This Tibetan Buddhist rosary (sin-‘phen) is unusual. It is composed of large human bone beads. Tibetan rosary beads composed of human bone are rare and are known as Mi Mgo’i Phreng Ba. They were used for wrathful-deity rituals. Most beads have been inlaid or inset with either small lapis lazuli, shell, coral and turquoise chips. Some are set with central copper and silver rings. Sets of rosaries so inset were reserved for the highest dignitaries, (Henss, 2020, p. 152). In addition, there are several old amber beads, two strings of silver and brass counter beads, a green glass beads and a bead from an old seed. The central marker bead comprises an ancient tusk bead.
Each element has superb patina from age and wear.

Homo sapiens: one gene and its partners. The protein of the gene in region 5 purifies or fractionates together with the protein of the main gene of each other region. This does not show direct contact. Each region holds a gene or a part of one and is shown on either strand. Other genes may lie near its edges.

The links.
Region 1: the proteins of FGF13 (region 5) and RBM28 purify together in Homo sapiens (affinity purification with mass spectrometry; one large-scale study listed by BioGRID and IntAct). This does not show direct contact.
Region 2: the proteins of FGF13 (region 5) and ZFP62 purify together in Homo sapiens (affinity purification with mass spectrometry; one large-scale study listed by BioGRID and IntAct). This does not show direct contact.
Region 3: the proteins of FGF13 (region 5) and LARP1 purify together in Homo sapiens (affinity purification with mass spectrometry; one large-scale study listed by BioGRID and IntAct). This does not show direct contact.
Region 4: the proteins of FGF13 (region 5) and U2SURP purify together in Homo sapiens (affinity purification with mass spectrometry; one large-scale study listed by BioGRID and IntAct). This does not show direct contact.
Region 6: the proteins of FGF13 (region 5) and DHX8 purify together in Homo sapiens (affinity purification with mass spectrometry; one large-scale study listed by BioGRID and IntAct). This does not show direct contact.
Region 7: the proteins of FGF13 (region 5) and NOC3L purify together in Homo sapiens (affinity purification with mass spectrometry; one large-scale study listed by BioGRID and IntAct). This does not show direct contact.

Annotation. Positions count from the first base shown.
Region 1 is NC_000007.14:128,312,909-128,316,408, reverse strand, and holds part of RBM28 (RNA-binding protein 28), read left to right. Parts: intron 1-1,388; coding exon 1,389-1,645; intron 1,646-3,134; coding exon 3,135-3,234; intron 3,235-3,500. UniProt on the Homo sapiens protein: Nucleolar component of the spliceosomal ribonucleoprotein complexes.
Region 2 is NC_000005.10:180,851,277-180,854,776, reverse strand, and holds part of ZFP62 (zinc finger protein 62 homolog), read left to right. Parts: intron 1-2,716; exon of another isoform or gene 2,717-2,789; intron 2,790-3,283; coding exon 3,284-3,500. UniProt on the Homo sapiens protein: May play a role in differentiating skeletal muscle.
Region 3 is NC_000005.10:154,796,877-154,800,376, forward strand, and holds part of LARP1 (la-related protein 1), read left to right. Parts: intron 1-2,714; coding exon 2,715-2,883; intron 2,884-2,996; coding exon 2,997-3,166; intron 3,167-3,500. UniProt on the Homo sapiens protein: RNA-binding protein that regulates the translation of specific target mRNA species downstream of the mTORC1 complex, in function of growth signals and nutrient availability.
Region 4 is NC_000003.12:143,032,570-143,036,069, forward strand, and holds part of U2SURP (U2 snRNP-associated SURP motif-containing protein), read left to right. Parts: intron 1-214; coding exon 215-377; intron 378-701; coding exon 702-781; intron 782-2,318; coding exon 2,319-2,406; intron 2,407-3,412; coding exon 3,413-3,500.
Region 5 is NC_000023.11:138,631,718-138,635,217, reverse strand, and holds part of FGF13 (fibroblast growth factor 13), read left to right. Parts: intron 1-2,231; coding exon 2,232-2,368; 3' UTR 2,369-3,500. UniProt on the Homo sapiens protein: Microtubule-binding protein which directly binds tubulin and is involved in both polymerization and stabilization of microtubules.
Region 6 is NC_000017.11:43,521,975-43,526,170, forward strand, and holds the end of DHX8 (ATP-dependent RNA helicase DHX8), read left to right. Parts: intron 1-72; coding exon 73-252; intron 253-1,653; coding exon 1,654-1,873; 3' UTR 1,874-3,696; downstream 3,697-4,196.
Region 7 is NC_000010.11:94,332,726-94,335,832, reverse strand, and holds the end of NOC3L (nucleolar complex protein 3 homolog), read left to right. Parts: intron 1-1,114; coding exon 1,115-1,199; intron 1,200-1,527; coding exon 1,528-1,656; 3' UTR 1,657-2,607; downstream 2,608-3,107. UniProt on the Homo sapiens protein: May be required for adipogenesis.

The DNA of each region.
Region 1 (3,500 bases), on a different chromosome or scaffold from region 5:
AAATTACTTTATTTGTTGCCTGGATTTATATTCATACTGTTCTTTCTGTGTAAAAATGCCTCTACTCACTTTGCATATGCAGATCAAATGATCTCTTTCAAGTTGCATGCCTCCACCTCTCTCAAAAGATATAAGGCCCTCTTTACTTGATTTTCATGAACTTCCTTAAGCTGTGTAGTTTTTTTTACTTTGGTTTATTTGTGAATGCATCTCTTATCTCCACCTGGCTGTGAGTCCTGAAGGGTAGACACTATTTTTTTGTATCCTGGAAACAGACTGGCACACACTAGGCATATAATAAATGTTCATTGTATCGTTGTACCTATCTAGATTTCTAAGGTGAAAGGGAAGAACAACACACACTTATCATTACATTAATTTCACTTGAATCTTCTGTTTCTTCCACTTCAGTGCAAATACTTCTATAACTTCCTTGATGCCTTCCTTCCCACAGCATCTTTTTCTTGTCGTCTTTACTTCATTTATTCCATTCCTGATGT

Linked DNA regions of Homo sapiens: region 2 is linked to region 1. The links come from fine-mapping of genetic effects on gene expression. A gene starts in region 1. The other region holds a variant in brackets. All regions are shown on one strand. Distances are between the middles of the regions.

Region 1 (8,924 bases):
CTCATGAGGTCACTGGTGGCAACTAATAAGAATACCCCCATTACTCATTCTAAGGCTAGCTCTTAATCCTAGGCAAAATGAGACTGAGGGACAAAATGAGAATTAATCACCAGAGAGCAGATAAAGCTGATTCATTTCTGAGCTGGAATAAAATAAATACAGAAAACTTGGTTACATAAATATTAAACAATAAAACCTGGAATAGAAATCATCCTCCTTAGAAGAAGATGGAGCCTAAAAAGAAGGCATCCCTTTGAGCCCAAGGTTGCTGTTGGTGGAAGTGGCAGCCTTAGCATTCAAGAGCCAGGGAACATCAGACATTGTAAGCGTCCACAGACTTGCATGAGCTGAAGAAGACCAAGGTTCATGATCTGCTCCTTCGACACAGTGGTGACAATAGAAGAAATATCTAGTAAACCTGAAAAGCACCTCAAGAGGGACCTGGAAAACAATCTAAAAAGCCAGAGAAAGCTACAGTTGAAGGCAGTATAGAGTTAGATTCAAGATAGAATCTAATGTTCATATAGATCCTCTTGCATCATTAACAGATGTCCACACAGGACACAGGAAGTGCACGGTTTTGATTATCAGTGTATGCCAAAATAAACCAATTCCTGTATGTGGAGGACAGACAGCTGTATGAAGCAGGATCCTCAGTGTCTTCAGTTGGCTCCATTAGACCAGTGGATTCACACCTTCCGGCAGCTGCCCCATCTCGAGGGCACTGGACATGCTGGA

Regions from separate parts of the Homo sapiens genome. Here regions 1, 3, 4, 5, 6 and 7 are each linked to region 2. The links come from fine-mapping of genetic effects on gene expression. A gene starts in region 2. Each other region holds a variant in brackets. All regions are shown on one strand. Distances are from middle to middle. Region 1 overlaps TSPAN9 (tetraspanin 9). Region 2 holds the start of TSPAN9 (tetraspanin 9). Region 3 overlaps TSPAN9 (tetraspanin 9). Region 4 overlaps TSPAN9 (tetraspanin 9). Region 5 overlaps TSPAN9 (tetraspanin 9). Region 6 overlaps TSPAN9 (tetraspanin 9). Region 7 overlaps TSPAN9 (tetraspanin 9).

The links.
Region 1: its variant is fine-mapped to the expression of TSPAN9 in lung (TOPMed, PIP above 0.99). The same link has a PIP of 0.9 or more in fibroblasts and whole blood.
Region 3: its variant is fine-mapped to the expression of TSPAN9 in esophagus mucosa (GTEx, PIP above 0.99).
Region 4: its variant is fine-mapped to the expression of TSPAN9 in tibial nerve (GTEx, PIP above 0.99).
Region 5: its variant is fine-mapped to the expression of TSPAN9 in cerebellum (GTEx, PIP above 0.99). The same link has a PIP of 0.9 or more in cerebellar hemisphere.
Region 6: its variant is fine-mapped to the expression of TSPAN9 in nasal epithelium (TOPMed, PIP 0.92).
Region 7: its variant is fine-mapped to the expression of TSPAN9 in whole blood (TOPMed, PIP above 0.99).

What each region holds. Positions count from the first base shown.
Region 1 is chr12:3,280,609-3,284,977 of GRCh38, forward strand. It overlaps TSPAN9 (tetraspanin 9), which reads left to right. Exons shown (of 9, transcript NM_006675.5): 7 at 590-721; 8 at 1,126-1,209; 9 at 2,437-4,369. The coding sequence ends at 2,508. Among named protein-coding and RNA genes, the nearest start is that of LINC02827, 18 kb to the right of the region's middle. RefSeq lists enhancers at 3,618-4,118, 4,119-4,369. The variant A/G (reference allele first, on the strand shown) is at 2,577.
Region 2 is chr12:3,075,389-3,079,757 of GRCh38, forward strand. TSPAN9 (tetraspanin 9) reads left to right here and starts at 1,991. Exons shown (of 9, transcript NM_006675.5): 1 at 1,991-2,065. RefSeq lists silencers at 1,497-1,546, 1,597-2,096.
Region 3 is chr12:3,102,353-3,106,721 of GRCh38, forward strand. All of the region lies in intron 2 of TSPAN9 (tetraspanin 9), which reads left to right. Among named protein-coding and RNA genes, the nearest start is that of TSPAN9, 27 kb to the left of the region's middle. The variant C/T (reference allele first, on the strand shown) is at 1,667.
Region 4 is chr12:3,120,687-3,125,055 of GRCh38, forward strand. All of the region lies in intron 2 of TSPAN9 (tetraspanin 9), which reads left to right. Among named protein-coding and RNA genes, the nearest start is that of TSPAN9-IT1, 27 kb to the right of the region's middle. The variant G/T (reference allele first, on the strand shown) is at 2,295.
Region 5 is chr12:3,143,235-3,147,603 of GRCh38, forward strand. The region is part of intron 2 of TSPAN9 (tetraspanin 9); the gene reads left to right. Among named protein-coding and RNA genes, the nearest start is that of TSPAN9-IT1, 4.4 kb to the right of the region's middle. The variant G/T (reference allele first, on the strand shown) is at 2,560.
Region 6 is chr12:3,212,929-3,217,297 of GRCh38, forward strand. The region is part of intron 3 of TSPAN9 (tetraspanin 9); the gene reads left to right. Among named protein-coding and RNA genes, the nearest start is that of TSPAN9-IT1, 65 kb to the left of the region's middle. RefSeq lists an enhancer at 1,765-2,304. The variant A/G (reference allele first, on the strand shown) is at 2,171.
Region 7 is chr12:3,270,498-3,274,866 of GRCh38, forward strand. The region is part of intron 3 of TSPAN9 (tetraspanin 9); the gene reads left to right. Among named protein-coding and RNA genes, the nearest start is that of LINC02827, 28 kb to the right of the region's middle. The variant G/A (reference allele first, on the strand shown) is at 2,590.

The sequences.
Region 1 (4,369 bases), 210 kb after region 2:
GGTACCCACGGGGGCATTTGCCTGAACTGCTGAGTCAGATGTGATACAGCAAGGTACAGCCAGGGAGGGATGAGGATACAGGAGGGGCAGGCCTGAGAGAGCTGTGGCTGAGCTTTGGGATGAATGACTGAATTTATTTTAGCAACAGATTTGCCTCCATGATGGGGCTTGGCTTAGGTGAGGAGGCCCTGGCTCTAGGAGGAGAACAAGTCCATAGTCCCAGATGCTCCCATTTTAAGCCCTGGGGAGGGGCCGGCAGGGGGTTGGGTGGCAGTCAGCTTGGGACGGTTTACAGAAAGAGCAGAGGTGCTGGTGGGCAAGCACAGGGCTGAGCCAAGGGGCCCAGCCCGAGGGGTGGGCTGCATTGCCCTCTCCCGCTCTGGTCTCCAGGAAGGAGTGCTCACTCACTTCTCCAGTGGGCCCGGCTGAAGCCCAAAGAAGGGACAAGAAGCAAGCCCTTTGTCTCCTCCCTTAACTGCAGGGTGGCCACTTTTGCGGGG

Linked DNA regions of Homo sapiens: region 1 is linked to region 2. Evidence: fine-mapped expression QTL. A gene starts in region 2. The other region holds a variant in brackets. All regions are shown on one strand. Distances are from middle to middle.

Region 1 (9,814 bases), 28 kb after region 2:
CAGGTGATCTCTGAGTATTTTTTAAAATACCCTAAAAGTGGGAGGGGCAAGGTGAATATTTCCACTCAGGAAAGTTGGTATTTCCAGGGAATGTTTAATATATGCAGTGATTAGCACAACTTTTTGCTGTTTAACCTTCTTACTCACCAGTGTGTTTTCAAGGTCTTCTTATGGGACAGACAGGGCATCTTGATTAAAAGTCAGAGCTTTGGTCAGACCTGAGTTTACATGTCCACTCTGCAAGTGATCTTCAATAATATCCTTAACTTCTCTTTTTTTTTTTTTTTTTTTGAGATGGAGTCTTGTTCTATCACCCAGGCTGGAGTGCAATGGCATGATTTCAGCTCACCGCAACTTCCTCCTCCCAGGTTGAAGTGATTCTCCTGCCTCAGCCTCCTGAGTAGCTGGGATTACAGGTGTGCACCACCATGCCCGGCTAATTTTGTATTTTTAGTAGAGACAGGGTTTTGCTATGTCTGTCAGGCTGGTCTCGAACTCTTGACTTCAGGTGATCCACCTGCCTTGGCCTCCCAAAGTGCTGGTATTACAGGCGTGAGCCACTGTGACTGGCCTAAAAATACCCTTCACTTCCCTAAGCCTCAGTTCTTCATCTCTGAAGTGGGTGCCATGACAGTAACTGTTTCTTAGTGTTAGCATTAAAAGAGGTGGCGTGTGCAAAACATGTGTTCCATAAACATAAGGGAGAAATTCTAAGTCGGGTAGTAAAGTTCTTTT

Buddhist rosaries evolved from ancient Hindu-Indian mala prayer beads. In Tibet, they were used by both laymen and monks. They are supposed to comprise 108 beads plus others as counters, although sectarian variants might have as many as 111 beads plus counters and as few as 100. The main prayer beads were used to count repetitions of prayers and the counters were used to record multiples of the main beads, so that thousands of repetitions could be counted. Users typically held them in their left hands whilst chanting.
The set here is in a fine, stable condition. It is a superb and rare example.
It has come from an old, private London collection acquired over decades.
Daalder, T., Ethnic Jewellery and Adornment: Australia, Oceania, Asia, Africa, Ethnic Art Press/Macmillan, 2009.
Henss, M., Buddhist Ritual Art of Tibet: A Handbook on Ceremonial Objects and Ritual Furnishings in the Tibetan Temple, Arnoldsche, 2020.
Reynolds, V., Tibet: A Lost World: The Newark Museum Collection of Tibetan Art and Ethnology, The American Federation of Arts, 1978.
Sherr Dubin, L., The Worldwide History of Beads, Thames & Hudson, 2009.